Saturday, December 27, 2008

Back to Business

I enjoyed taking a break for Christmas... and I hope everyone else did too. But now lets get back to the task at hand!

Now that you that you have life in your horse's feet and it is moving around you at an energetic walk, you should work on disengaging (or yielding) the horse's hind quarters. These terms refer to the inside hind foot stepping up underneath the horse and crossing over the other hind foot. I use "disengage" to refer to the horse taking one or two cross-over steps and stopping; and "yielding" to refer to the horse taking a number of cross over steps before stopping or being released to move forward on the circle again.

Start with your horse moving around you at a walk. Shorten up on the lead rope and tip your horse's nose towards you as you step towards the horse's tail. If you take one step your horse should cross-over and stop facing you (disengagement). If you continue to step towards your horse's tail it should continue to cross-over until you stop walking (yielding). When yielding a horse's hind quarters pay attention to what the front feet are doing. The front feet should not pivot, they should not cross over to the outside of the circle, and they should not move in toward you. The correct movement of the front feet is to take much smaller steps continuing to move forward in a circle. Picture a fat doughnut with a small hole in the center. The center circle is the track on which the front feet move, and the outside edge of the doughnut is the track on which the hind feet move.

Take yielding the hindquarters seriously and practice it diligently. It is important for safety and control of the horse and also for refinement. As you learn to refine the movement it will build softness, flexibility, and coordination in your horse.

Sunday, December 7, 2008

Getting Started

Let's start at the very beginning, for that's a good place to start:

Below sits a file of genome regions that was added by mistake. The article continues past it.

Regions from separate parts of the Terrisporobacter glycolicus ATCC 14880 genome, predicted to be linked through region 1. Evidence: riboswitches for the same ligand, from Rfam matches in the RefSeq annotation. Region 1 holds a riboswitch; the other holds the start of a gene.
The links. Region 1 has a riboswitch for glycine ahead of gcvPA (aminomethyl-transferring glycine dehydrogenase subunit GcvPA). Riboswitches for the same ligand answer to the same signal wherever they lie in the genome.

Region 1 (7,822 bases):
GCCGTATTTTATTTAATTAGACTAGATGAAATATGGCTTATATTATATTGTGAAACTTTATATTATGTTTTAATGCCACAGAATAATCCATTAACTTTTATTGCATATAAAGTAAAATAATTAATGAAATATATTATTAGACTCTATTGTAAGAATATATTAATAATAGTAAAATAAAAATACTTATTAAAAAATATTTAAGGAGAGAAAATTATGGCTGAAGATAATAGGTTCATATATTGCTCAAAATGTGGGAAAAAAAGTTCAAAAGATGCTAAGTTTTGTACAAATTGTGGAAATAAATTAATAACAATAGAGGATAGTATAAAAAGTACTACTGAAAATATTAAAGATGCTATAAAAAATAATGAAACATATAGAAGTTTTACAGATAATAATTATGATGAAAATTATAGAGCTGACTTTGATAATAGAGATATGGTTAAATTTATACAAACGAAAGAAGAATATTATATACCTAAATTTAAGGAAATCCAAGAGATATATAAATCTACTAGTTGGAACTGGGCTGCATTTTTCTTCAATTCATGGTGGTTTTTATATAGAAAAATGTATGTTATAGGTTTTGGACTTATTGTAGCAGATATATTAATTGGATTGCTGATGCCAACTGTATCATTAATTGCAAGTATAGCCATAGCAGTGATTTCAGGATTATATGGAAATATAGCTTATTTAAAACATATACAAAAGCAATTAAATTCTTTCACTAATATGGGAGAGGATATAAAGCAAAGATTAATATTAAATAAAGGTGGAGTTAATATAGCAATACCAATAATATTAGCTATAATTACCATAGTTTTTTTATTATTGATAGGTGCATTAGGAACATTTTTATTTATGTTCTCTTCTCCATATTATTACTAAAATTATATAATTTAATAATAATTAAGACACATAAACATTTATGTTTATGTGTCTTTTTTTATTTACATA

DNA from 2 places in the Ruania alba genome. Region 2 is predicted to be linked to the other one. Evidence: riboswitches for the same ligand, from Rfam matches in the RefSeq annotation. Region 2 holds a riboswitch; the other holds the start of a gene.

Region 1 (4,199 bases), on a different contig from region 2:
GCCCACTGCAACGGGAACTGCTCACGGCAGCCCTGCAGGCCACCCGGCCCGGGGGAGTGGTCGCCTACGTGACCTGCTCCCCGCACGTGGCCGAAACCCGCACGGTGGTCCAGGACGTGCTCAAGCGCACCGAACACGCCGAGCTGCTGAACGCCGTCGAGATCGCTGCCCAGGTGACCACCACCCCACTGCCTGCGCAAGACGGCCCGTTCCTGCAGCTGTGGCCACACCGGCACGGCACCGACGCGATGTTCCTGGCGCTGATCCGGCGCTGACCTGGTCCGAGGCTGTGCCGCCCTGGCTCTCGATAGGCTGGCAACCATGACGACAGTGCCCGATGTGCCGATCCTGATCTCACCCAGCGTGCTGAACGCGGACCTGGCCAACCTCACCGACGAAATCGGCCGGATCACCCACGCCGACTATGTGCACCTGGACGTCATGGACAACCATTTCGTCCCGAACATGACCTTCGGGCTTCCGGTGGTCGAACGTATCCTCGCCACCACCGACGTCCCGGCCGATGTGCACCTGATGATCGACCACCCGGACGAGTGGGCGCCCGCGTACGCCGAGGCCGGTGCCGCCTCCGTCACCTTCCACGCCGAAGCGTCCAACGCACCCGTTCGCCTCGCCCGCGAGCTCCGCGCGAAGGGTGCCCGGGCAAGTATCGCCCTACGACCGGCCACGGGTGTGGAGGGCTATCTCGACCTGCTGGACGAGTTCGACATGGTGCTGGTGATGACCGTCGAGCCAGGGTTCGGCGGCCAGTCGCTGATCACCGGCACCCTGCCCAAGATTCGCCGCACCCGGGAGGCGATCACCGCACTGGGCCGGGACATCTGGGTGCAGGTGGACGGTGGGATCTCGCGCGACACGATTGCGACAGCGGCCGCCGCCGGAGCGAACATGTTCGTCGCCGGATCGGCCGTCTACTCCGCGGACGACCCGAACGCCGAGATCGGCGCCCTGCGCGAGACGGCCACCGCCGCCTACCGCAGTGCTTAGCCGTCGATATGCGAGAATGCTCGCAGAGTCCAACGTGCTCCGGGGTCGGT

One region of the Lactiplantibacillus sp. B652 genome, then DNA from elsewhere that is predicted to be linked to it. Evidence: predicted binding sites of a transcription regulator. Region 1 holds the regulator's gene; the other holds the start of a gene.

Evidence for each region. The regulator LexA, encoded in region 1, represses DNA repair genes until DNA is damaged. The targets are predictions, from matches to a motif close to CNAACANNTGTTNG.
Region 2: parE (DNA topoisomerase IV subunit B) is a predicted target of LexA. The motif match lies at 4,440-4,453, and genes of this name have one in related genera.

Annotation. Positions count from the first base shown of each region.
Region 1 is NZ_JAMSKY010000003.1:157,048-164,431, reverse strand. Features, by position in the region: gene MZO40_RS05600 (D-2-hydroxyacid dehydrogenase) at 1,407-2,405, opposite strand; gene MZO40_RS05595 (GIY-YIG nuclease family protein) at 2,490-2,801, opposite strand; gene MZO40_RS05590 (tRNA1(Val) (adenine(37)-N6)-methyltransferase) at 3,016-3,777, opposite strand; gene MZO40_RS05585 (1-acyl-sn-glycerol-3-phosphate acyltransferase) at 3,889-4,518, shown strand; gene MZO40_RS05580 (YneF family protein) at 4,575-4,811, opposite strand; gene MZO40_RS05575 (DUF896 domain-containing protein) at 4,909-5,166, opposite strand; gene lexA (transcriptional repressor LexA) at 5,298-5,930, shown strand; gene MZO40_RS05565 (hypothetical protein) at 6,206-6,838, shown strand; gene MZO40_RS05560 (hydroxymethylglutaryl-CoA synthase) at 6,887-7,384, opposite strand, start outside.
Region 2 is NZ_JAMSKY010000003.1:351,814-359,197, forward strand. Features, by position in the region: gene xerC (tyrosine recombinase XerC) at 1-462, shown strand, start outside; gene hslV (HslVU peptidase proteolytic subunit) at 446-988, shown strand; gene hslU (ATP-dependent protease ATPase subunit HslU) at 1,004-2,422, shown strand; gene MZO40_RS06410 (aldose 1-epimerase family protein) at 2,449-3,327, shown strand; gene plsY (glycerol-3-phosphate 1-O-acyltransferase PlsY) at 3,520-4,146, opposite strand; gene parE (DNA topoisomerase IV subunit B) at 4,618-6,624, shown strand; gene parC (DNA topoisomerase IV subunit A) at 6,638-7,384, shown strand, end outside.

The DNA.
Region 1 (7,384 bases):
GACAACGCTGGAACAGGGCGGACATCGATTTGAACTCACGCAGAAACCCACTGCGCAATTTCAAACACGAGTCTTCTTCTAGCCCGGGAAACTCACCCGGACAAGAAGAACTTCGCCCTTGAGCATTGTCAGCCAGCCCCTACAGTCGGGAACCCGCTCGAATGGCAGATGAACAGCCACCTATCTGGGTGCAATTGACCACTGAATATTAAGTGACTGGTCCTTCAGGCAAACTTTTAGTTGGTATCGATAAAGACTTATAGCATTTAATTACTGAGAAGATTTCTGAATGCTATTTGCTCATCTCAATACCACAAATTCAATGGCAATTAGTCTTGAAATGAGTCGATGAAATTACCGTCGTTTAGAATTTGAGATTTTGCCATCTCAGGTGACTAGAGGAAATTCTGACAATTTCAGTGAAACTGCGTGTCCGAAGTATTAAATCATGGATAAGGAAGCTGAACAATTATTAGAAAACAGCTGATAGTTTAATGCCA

Start by getting your horse to move around you on a circle at the end of the leadrope. Begin by facing your horse. If you want your horse to track left have the tail of your leadrope in your right hand and your left hand positioned 5 or 6 feet from the halter. Point to the left with your left hand. Your goal is to have your horse move off in the direction of the point. If that happens, great! Drop your hand down to release the pressure. If not, continue to point, start twirling the tail of your rope, and advance (walk) towards your horse until it moves to the left and forward on a circle. Some horses might require you to hit them with the end of the leadrope to get their feet moving. Aim for the shoulder. This is termed "firming up". Don't be afraid to do it when necessary, just be sure to always offer them a "good deal" first (pointing). If you always offer your horse the point, it won't be long until he recognizes and understands the cue. Be sure to work both directions. Remember the point signals the direction, there is still slack in the leadrope. Think "Drive, not Drag" drive the horse with the tail of the rope, don't try to drag it around the circle with the leadrope.

Once the horse is circling, be working to acheive a lively energetic walk. Many horses will be dull and simply plod along without giving you any effort. A couple walk/trot transitions will help liven these horses up. Do what it takes to get these horses trotting, but don't have them trot very long- go back to the walk. Other horses will keep trotting around instead of walking. Don't let these horses trot more than 1/2 a circle. Keep changing directions with them until they relax and walk.

It is important that you walk forward on a small circle while your horse moves around you in a larger one. Make sure you're not walking backward trying to maintain space between you and the horse. This will cause you to move more than the horse- then the horse is groundworking you! If your horse is crowding you, use the tail of your rope to drive him off your space.

Also notice how your horse is bent when he is traveling on the circle. You want your horses nose slightly tipped toward you. But many horses travel counter bent- looking to the outside. If this is the case bump the horse's nose towards you while you drive the shoulder out. Give the horse some slack (release of pressure) when it is shaped up correctly.